Plenty of people have scales in their bathrooms and monitor their weight. Diabetics routinely measure their blood sugar levels, and millions of people use blood pressure measurement machines. These devices for home use do not replace the doctor's office and nobody suggests they are undermining healthcare by letting people know what is going on in their body. Sleep monitoring devices could be the same.

What will people do with this knowledge? Well, what do people do with knowledge of their weight, blood pressure, and glucose levels? They may use the results to motivate themselves to do better. To change their habits. To recommit themselves to healthy living. The let themselves know if they are doing a good job and if their diet, medication, etc. is working.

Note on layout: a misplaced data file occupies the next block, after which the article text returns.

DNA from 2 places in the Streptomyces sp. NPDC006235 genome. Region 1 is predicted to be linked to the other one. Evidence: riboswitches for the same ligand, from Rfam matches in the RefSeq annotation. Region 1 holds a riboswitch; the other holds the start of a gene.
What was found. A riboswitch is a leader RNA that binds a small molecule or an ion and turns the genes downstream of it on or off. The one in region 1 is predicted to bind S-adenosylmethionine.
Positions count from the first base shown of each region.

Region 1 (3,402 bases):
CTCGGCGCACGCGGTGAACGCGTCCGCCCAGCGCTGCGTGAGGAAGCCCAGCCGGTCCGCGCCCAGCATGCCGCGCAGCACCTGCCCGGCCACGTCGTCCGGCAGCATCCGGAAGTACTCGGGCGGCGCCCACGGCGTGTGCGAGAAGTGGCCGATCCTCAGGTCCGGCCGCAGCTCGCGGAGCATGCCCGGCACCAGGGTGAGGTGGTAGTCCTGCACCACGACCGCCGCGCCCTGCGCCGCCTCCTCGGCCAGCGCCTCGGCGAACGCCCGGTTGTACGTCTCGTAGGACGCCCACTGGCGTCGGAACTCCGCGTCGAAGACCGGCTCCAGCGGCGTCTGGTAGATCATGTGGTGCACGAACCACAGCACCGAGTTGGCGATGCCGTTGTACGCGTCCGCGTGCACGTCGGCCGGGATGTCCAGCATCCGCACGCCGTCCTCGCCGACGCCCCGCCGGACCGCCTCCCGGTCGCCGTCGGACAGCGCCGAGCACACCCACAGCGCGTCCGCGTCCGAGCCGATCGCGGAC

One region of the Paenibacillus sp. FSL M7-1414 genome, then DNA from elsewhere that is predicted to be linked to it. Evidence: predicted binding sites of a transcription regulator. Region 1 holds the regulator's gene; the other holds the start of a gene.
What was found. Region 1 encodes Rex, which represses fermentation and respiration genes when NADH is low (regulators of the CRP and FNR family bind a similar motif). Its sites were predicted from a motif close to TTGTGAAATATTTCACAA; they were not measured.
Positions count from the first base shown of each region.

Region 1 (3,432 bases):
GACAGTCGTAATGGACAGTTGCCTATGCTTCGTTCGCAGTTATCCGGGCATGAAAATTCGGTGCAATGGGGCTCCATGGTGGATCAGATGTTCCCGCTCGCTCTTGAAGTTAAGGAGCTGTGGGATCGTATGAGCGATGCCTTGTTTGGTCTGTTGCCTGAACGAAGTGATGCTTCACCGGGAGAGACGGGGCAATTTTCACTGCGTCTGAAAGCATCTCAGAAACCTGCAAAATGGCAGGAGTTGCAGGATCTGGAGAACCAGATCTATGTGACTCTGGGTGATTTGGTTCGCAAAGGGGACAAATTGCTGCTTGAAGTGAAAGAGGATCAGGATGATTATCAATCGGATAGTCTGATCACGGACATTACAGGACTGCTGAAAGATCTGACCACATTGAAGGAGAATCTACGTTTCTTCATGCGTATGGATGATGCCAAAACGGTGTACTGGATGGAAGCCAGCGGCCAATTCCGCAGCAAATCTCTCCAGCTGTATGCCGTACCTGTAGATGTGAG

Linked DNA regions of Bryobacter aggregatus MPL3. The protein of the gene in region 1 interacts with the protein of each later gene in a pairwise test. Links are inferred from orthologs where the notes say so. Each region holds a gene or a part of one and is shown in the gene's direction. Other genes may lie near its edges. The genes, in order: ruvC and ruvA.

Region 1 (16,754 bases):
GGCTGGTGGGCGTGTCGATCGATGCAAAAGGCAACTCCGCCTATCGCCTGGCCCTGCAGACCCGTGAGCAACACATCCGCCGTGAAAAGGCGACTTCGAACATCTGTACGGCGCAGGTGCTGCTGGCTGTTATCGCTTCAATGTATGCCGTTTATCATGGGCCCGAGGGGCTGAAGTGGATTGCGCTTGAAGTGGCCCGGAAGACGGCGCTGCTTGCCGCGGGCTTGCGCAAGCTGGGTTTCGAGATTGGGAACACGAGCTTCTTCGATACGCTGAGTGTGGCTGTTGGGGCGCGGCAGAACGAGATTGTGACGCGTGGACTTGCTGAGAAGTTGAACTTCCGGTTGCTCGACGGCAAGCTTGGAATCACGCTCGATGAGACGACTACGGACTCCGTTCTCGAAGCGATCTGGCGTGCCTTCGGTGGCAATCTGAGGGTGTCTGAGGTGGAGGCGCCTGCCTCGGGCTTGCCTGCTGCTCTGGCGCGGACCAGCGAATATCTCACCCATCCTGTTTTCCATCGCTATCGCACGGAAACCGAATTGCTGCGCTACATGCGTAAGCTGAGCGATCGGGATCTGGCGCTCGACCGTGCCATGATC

Knowing what your sleep architecture could be similar. Like the blood pressure and glucose levels, individuals cannot directly change their sleep patterns. But that doesn't mean they cannot benefit from the knowledge.

If you know how your body temperature changes during the night, how much time you spent in REM sleep, how many times your wake up during the night – maybe you could do something with that and maybe you couldn't. But Knowledge is Power as they say.

It's plausible that users will experiment with their lifestyle, possible adjusting timing and duration of exercise, timing and composition of evening meals, noise levels in the bedroom, etc.

Lifehacker had a long article about the emerging sleep monitoring devices and ideas for experimenting. Also, be aware that there are white noise generators available for computers and smart phones.